3.  To reach Level 2, students must create an entry in the “Hitchhiker’s Guide to Physics”.  Here again, the students have choice in how to create the entry.  They could complete a paper/pencil task, make a screencast, or create a lab report.  The students will have more choice at this stage, but the tasks will mostly still be teacher made (with instructions and a rubric).

4.  To reach Level 3, students must create another entry in the guide, but this time they will play a much bigger role in designing the task.  They could create their own multi-skill problem and then thoroughly explain it.  They could complete a goal-less problem (Tell me everything you know about energy conservation in a _____ situation.).  Or they cuold come up with some other way to prove their mastery of this skill AND its connections to other skills in the unit.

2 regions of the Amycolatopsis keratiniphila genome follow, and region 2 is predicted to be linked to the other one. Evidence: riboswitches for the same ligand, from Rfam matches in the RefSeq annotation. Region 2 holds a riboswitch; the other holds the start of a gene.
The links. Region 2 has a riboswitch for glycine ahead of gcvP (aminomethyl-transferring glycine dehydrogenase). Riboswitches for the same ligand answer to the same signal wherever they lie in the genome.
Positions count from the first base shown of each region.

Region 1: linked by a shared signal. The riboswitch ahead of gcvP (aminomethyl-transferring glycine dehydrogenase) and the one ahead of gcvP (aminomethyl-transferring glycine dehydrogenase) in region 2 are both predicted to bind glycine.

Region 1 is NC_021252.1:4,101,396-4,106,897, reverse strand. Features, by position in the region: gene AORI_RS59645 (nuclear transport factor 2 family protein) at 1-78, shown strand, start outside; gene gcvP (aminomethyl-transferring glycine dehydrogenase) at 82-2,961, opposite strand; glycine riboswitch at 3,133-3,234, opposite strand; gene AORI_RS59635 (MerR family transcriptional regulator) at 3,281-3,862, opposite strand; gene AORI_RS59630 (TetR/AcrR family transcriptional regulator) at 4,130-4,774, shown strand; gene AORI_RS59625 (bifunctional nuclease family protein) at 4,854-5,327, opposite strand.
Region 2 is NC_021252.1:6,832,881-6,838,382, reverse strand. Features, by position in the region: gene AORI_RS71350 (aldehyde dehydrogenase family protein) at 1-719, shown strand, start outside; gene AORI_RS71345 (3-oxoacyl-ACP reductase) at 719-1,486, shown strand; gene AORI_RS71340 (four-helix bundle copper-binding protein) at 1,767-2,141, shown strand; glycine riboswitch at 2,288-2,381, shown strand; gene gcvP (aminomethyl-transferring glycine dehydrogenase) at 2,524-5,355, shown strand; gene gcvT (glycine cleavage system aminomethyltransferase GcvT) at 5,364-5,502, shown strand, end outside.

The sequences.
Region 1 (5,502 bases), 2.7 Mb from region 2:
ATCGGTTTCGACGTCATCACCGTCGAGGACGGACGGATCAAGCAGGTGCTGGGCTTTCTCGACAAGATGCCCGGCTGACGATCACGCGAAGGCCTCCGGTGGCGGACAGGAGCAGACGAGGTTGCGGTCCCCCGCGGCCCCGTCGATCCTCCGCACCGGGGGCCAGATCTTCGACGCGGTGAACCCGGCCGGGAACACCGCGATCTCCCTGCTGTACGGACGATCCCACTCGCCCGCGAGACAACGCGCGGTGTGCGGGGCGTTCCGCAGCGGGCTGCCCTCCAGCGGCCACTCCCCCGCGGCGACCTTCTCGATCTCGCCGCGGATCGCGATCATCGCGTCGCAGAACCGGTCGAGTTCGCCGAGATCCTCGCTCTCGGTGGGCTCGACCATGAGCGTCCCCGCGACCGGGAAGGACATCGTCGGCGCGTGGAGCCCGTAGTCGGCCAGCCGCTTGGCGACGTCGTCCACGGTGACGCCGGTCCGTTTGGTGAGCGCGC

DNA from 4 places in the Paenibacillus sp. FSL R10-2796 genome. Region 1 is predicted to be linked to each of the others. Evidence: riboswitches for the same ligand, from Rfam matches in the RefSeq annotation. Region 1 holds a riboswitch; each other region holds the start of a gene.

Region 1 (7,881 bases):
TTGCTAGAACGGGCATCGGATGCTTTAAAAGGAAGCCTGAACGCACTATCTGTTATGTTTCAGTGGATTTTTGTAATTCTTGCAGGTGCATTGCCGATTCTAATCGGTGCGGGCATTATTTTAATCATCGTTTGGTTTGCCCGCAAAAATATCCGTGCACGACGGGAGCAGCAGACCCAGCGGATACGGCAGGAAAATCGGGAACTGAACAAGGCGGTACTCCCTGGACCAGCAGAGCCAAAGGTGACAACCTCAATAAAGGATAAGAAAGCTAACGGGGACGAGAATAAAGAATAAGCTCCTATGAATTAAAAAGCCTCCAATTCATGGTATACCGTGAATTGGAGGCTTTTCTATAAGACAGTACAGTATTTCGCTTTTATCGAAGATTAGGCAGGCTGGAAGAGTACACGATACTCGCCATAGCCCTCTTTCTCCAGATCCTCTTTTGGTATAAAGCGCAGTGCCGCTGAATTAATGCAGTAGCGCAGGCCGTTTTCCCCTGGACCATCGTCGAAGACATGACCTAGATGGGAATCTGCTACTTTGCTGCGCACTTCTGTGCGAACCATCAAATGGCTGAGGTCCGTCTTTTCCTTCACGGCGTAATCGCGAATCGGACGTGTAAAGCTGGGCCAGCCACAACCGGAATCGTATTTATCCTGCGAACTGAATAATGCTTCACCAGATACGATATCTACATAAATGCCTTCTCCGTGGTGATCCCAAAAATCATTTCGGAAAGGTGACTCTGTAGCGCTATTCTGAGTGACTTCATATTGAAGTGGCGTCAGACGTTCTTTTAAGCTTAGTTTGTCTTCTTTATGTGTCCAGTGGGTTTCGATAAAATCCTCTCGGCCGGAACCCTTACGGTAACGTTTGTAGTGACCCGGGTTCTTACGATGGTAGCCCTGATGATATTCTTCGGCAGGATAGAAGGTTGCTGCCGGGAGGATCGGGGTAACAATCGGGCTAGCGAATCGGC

Level 1 will be clearly defined, but I know it will be tough to determine what exactly counts as a Level 2 or 3 entry, so that will require some careful planning.

I need to start thinking about story line and how I can tie in the various activities and tasks with it.  I think this will be very important for motivation, if I can make it interesting we’ll all be better off I think!

Having choices at each stage is going to require a butt load of activities, quizzes, and tasks!  Getting these prepared ahead of time may prove to be impossible, but I’m going to try.